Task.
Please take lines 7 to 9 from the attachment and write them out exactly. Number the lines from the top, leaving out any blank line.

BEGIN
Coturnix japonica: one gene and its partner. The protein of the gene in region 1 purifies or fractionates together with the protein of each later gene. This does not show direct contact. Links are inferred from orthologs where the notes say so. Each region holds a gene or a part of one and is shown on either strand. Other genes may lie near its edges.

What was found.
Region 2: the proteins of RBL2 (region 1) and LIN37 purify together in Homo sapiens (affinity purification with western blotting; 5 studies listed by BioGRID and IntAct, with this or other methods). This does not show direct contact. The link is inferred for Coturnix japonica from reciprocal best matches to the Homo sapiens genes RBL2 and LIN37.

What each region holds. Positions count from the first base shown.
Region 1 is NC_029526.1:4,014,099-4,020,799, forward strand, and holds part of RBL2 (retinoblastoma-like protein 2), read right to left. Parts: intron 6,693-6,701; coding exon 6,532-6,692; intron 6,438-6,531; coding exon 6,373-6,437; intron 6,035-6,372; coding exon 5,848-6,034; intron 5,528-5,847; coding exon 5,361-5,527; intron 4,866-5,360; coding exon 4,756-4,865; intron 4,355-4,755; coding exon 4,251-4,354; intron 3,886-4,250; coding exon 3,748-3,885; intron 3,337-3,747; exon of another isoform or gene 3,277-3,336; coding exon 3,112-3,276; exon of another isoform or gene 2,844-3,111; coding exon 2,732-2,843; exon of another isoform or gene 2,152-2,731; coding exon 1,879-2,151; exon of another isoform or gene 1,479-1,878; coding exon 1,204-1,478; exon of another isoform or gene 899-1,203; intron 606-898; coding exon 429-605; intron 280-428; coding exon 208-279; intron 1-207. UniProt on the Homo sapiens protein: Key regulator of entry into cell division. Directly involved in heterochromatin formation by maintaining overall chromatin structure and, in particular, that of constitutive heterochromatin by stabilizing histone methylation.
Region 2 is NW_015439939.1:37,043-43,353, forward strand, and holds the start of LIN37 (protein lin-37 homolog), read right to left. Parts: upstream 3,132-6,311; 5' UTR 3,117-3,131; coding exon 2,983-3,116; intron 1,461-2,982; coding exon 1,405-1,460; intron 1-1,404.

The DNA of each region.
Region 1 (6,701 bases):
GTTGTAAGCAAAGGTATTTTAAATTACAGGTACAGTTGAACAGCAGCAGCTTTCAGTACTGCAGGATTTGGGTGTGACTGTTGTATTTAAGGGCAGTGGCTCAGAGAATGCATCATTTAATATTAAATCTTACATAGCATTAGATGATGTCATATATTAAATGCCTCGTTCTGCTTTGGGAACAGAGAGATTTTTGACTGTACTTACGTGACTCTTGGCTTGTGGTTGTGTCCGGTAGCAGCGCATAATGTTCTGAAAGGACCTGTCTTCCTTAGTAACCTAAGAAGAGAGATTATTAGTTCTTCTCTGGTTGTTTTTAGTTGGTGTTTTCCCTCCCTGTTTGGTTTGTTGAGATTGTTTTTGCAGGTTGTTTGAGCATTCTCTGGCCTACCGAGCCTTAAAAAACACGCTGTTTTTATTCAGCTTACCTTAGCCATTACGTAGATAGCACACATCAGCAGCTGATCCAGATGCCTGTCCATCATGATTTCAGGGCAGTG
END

The DNA of each region.
Region 1 (6,701 bases):
GTTGTAAGCAAAGGTATTTTAAATTACAGGTACAGTTGAACAGCAGCAGCTTTCAGTACTGCAGGATTTGGGTGTGACTGTTGTATTTAAGGGCAGTGGCTCAGAGAATGCATCATTTAATATTAAATCTTACATAGCATTAGATGATGTCATATATTAAATGCCTCGTTCTGCTTTGGGAACAGAGAGATTTTTGACTGTACTTACGTGACTCTTGGCTTGTGGTTGTGTCCGGTAGCAGCGCATAATGTTCTGAAAGGACCTGTCTTCCTTAGTAACCTAAGAAGAGAGATTATTAGTTCTTCTCTGGTTGTTTTTAGTTGGTGTTTTCCCTCCCTGTTTGGTTTGTTGAGATTGTTTTTGCAGGTTGTTTGAGCATTCTCTGGCCTACCGAGCCTTAAAAAACACGCTGTTTTTATTCAGCTTACCTTAGCCATTACGTAGATAGCACACATCAGCAGCTGATCCAGATGCCTGTCCATCATGATTTCAGGGCAGTG